Lower back pain is a prominent cause of disability globally, and it is one of the most common reasons individuals visit the doctor or miss work. It may be caused by a strain (injury) to the back muscles or tendons. Arthritis, structural issues, and disk injuries are other factors. Rest, physical therapy, and medicine are frequently used to alleviate the pain or discomfort. Maintaining a healthy weight and staying active can lower your chances of low back discomfort, too.
What is Lower Back Pain?
Lower back pain can be caused by various accidents, ailments, or diseases, the most common of which is an injury to the back’s muscles or tendons.
The intensity of pain can range from minor to severe, and some discomfort makes it difficult or impossible to walk, sleep, work, or do daily tasks.
Lower back discomfort usually improves with rest, pain medications, and physical therapy (PT). Cortisone injections and hands-on therapies (such as osteopathic or chiropractic manipulation) can aid pain relief and recovery. Some back injuries and diseases necessitate surgical intervention.
Lower Back Pain Causes
- Muscle or ligament strain
- Bulging or ruptured discs
- Arthritis and osteoarthritis
- Lumbar herniated disc
- Degenerative disc disease
- Facet joint dysfunction
- Sacroiliac joint dysfunction
- Spinal stenosis
- Compression fracture
Risk Factors of Lower Back Pain
- Lack of exercise
- Excessive weight
- Improper lifting
- Psychological conditions
Stretches For Lower Back Pain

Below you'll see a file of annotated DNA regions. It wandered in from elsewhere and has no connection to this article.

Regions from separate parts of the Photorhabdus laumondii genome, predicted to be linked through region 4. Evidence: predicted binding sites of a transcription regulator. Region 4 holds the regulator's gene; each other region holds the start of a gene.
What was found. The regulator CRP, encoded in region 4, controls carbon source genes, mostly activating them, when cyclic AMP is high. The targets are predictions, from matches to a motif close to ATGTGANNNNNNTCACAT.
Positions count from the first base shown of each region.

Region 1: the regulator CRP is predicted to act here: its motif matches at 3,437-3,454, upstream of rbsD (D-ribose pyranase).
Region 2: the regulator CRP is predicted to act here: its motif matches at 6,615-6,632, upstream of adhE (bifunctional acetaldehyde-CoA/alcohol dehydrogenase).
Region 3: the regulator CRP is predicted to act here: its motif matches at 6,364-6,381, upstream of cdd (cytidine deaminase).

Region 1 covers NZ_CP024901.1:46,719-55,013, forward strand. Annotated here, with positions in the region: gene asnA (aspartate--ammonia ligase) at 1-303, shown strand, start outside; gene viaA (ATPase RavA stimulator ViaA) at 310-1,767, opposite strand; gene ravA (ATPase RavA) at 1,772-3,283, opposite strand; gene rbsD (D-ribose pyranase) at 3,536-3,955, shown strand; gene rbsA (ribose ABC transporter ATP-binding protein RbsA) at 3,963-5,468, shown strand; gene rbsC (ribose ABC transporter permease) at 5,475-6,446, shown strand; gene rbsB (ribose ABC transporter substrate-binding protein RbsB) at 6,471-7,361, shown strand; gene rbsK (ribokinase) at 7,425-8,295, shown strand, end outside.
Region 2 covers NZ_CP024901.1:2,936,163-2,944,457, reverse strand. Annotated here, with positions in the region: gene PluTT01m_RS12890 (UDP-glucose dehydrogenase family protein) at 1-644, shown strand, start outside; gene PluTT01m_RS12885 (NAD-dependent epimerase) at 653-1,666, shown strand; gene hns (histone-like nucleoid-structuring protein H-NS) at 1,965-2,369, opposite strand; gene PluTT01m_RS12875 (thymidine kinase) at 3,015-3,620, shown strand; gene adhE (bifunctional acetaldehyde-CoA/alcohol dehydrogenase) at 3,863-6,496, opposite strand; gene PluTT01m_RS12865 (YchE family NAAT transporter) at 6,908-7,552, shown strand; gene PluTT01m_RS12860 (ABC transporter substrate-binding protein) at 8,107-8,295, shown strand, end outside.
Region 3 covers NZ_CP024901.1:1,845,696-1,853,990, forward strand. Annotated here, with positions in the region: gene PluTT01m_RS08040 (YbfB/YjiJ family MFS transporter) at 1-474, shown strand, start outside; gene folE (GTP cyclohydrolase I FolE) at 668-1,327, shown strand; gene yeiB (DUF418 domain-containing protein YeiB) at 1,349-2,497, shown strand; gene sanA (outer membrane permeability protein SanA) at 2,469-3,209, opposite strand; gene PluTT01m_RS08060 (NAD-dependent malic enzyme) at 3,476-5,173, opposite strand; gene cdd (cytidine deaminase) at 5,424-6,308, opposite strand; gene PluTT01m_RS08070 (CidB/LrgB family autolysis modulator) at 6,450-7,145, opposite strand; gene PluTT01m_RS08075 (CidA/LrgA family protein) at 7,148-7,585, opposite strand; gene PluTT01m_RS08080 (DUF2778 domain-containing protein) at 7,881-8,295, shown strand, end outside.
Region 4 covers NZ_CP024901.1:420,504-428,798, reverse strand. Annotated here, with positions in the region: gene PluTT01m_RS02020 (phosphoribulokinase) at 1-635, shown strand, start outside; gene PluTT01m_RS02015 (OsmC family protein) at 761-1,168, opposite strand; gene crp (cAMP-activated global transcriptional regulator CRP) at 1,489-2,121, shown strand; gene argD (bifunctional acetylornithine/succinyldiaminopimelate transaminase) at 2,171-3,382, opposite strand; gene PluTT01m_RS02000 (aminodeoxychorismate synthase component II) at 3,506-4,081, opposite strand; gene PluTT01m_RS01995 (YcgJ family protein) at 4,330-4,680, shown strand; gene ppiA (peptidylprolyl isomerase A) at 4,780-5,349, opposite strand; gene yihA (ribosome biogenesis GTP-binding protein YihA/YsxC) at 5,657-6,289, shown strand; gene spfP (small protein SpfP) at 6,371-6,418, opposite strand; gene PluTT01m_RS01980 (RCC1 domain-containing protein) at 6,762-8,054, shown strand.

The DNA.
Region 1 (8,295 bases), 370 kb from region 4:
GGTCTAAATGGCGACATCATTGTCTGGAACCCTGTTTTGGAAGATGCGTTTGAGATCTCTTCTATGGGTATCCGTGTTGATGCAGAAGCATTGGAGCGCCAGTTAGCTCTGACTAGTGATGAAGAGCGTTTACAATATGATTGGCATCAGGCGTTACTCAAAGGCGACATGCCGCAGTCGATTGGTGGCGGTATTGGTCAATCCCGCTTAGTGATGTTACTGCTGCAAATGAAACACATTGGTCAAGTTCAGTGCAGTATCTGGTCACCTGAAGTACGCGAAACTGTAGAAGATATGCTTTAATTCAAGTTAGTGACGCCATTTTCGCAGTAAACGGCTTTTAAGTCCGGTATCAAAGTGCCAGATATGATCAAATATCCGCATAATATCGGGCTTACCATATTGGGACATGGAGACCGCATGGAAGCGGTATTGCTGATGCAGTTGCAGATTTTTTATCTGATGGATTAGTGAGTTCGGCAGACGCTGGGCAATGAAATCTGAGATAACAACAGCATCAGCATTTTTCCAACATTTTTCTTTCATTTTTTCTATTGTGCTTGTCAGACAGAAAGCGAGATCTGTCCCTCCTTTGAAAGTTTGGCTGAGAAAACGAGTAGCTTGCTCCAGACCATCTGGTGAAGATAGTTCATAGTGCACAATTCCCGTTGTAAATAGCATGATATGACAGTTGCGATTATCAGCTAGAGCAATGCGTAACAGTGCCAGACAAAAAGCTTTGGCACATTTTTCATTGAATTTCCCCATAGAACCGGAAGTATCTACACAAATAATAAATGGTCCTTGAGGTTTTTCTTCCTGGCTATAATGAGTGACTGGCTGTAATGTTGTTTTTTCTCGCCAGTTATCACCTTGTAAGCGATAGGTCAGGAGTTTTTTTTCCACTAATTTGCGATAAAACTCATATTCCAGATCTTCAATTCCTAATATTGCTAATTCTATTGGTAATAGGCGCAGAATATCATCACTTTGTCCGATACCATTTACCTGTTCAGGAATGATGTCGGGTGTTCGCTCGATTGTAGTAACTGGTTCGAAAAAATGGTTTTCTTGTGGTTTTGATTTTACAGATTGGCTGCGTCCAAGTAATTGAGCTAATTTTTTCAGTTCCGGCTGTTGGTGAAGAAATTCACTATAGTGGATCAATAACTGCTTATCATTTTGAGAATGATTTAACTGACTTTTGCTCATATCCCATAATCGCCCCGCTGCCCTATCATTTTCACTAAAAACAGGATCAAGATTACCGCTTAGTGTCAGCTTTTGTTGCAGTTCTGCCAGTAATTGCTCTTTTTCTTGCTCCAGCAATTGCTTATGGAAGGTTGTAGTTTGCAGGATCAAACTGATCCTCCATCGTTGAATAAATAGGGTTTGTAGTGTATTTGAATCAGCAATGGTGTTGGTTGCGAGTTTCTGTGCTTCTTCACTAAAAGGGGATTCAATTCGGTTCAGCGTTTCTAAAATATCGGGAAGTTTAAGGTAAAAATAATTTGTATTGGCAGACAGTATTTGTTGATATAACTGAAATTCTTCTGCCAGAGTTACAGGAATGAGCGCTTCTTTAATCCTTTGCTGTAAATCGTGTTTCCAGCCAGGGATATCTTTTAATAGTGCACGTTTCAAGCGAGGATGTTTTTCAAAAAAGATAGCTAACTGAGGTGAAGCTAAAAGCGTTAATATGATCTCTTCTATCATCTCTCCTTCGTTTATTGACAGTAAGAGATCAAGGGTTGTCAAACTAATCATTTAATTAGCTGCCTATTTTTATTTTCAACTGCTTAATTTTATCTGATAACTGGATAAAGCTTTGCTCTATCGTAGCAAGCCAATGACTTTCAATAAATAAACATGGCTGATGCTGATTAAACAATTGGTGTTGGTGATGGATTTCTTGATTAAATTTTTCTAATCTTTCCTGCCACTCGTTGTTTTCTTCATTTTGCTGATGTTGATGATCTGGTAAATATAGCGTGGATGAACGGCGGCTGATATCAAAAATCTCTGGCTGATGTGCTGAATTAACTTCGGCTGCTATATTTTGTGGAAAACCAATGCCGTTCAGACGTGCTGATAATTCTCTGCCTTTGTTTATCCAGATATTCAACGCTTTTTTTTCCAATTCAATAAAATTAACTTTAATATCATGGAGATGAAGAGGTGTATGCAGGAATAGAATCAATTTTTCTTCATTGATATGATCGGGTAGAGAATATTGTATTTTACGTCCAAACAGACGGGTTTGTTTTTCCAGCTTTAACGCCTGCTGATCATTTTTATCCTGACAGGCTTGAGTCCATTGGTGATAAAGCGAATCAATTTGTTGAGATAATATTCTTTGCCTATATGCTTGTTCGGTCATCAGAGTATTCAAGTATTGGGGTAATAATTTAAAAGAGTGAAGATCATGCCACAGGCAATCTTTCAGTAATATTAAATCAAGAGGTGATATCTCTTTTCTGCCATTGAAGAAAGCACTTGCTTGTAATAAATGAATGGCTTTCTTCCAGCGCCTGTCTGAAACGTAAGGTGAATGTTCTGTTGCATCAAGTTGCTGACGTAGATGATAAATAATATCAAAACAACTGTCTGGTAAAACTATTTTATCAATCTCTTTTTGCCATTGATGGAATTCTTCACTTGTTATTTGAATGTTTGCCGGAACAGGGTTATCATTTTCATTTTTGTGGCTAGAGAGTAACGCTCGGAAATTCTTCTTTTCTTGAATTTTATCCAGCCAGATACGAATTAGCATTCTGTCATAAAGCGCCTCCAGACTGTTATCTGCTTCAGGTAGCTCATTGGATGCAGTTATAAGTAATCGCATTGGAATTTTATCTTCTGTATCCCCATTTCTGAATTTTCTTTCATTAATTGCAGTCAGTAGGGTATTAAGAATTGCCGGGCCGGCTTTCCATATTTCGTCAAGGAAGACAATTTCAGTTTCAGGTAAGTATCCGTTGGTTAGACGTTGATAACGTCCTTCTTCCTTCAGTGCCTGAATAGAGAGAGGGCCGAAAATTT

Some stretches for lower back pain include:
- Back Flexion Stretch: Lying on your back, bring both knees to your chest while stretching your head forward until you feel a comfortable stretch over your mid and lower back.
- Knee to Chest Stretch: Place both hands behind one leg and pull them toward the chest, stretching the glutes and piriformis muscles in the buttocks.
- Kneeling Lunge Stretch: Beginning on both knees, bring one leg forward until the foot is level on the ground, maintaining weight equally distributed across both hips (rather than on one side or the other). Lean forward with both hands on the top of the thigh to feel a stretch in the front of the opposite leg. This stretch affects the hip flexor muscles, which link to the pelvis and, if overly tight, can compromise posture.
- Piriformis Muscle Stretch: Lie on your back with your legs bent and your heels flat on the floor. Cross one leg over the other, placing the ankle on the bent knee, and slowly draw the lower knee toward the chest until a stretch in the buttock is felt. Alternatively, lie on the floor and cross one leg over the other, pulling it forward over the torso at the knee while maintaining the other leg flat.
The Most Common Lower Back Pain Relief
Rest, ice, and over-the-counter pain medications are commonly used for lower back pain relief. After a few days of recovery, you can resume your daily activities. Staying active boosts blood flow to the affected area and aids in healing.
Other treatments for lower back pain are dependent on the underlying problem. They are as follows:
- Medications – Your practitioner may offer nonsteroidal anti-inflammatory medicines (NSAIDs) or prescription medications.
- Physical Therapy – PT can help to strengthen your muscles so that they can support your spine. Physical therapy also increases flexibility and helps you avoid further injuries.
- Massage Therapy – A variety of “hands-on” therapies can help to relax tight muscles, relieve discomfort, and improve posture and alignment. Massage treatment can also assist to relieve back discomfort and restore function.
- Injections – Your doctor will use a needle to inject medicine into the painful spot. Steroid injections alleviate pain and inflammation.
- Surgery – Some injuries and diseases necessitate surgical intervention. There are several minimally invasive treatments available for treating low back pain.
We at Massage Rx have been in the industry for years now, and lower back pain is a common problem with our clients. To learn more about lower back pain, see our Youtube video here: